Oklahoma baby killer refused clemency despite mental illness claims
Oklahoma’s Pardons and Parole Board voted 4-1 on Tuesday to deny clemency to confessed baby killer Benjamin Cole despite pleas for clemency from his attorneys on grounds of mental illness.
Cole, 57, is due to be executed by lethal injection on October 20 for murder his daughter five days before Christmas in 2002 in Claremore.
Brianna Cole was almost 9 months old. Cole bent her back in her crib when she started crying, breaking her spine and tearing her aorta. He then went back to playing a Nintendo video game, “007”.
“I can’t understand how a human could do what this man did to this baby,” said his uncle, Dr. Bryan Young of Fort Gibson. “How could a human do that to a baby? The mind is beyond me.”
At the clemency hearing, the dispute was whether Cole was really mentally ill.
His lawyers said that since his trial he had been diagnosed with paranoid schizophrenia and had increasing brain damage. They said he rarely spoke to anyone, believed rock bands texted him, didn’t shower and refused medical treatment for a painful condition.
Cole is being held at Oklahoma State Penitentiary in McAlester. On death row, he remained in his cell, hoarded food and religious materials and kept the lights off at all times, the lawyers said.
Six guards had to carry him on a stretcher to a special cell next to the execution chamber this month because he could not roll his wheelchair to the elevator, the official was told. advice.
At the trial, he stared for hours at a Bible, the council was also told. He wanted to invite the Korn guitarist to attend his originally scheduled execution in 2015, and he predicted that he would simply disappear once strapped to the execution table.
“We have known Benjamin for a long time,” said attorney Tom Hird. “And we’ve seen him go a little further downhill, downhill, worse and worse. We’ve seen the decline. He’s not faking it. He’s not some kind of mastermind.”
Psychologist says Benjamin Cole has no significant signs of mental illness
State attorneys acknowledged that Cole was frail, had a brain injury and showed signs of mental illness. However, they called him a manipulator and said he had been diagnosed before trial as having only a personality disorder. They told the council that he regularly spoke to correctional officers who delivered canteen items to him.
State prosecutors provided the board with a report from a state forensic psychologist who evaluated Cole in July at the Oklahoma Forensic Center in Vinita. That psychologist, Scott Orth, reported that Cole showed no substantial signs of hallucinations, mental illness, or intellectual disability during their meeting.
The psychologist noted that Cole has repeatedly affirmed a belief that people must be “right with Jesus” because there is little time left for humanity. He described Cole’s discussion of religion as frankly largely consistent with the beliefs of millions of individuals “and not the product of legally defined mental illness”.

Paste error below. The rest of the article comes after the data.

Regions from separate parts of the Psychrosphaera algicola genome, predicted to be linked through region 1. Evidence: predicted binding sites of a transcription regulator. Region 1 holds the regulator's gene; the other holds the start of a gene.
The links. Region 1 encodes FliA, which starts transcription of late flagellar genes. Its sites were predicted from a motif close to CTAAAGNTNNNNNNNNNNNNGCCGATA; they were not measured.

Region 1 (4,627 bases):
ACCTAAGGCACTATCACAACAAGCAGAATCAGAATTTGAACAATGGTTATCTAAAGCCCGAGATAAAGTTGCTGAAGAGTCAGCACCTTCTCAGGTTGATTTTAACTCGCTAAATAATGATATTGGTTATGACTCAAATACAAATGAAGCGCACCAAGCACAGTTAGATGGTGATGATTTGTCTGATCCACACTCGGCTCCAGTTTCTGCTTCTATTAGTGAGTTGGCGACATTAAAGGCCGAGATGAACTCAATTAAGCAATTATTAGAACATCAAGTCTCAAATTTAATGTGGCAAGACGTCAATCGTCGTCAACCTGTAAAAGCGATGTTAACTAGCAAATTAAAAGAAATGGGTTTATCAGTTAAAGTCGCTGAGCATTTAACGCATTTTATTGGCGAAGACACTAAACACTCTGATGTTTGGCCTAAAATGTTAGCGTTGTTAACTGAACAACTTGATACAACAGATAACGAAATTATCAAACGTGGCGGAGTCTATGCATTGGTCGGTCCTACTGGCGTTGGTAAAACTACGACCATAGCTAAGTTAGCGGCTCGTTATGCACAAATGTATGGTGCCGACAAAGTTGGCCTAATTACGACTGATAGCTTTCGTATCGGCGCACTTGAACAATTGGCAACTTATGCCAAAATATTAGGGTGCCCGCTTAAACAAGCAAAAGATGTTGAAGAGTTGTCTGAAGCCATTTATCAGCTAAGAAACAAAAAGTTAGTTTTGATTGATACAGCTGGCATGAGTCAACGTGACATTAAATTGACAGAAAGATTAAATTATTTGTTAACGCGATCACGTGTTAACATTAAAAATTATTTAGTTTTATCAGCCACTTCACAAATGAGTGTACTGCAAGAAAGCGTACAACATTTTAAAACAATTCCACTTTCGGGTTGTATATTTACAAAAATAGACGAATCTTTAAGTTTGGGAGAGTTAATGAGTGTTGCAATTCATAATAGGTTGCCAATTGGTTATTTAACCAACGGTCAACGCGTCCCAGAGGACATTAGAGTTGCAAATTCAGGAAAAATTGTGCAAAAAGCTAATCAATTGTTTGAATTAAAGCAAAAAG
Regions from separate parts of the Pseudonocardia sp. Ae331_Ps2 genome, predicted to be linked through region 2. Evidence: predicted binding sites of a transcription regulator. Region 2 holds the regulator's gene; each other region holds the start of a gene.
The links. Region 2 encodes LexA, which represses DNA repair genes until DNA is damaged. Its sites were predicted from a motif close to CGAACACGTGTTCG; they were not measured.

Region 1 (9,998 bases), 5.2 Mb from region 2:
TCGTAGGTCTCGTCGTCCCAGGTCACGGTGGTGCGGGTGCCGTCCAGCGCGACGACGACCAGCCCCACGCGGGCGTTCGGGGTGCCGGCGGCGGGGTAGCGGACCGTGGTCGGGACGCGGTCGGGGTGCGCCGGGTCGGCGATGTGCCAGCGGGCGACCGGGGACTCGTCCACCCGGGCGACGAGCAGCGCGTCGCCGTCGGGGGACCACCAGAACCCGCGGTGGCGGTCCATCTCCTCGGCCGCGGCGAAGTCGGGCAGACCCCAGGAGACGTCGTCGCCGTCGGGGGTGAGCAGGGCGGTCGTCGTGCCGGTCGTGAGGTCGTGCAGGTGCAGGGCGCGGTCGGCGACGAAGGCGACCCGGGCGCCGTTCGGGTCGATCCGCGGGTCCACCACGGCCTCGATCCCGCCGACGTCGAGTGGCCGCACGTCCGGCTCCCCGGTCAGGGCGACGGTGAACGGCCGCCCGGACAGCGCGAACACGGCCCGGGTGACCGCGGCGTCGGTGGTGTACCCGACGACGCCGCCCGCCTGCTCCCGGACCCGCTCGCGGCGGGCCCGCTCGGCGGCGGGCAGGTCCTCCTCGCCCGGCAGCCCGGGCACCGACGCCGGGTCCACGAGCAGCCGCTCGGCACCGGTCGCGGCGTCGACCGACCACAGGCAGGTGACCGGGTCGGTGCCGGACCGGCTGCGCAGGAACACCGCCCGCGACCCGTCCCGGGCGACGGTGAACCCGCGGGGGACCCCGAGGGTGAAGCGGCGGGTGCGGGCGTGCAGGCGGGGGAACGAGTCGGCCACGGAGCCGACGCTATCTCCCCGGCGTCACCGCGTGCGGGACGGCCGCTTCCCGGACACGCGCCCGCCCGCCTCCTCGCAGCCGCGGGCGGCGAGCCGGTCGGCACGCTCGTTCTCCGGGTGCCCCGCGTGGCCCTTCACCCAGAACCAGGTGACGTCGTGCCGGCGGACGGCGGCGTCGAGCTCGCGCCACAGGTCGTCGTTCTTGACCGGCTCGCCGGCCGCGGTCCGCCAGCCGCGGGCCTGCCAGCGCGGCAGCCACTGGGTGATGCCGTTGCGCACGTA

State prosecutors also told the parole board that Cole abused his other children. He went to jail in California for abusing a son, including burning the baby’s eyelid with a cigarette.
Cole chose not to speak to the board himself via video.
Oklahoma Attorney General John O’Connor applauds parole board decision
Tuesday’s decision means Governor Kevin Stitt cannot change Cole’s death sentence to life in prison without the possibility of parole. In Oklahoma, a governor can commute a death row inmate’s sentence only if the board recommends clemency.
Attorney General John O’Connor said he was grateful the council refused clemency. “Our thoughts and prayers are with the other members of Brianna’s family,” the attorney general said.
Cole could still avoid execution if a Pittsburg County judge orders a trial for skill. A hearing is scheduled for Friday.
“The evidence of Mr. Cole’s serious mental illness presented at today’s clemency hearing reinforces the need for a full trial on his jurisdiction,” Hird said after the parole board’s vote . “He is so weakened that he does not rationally understand why the state intends to execute him and could not participate in the clemency process.
The United States Supreme Court ruled in 1986 that the Constitution’s prohibition on cruel and unusual punishment prohibits states from executing death row inmates driven insane.
Cole’s execution would at least be stayed for months if a judge ordered a trial for jurisdiction. He would not be executed if a jury found he was now insane.
Cole was once days away from being put to death by lethal injection when the executions were called off due to a drug medley. A doctor discovered that the deadly wrong drug had been delivered for a scheduled execution on September 30, 2015, for death row inmate Richard Glossip.
Oklahoma’s Pardons and Parole Board voted 3-2 in 2015 to deny Cole clemency. The composition of the board has since changed. Cole also did not speak to the board at that time.
This article originally appeared on Oklahoman: Oklahoma death row inmate Benjamin Cole refused clemency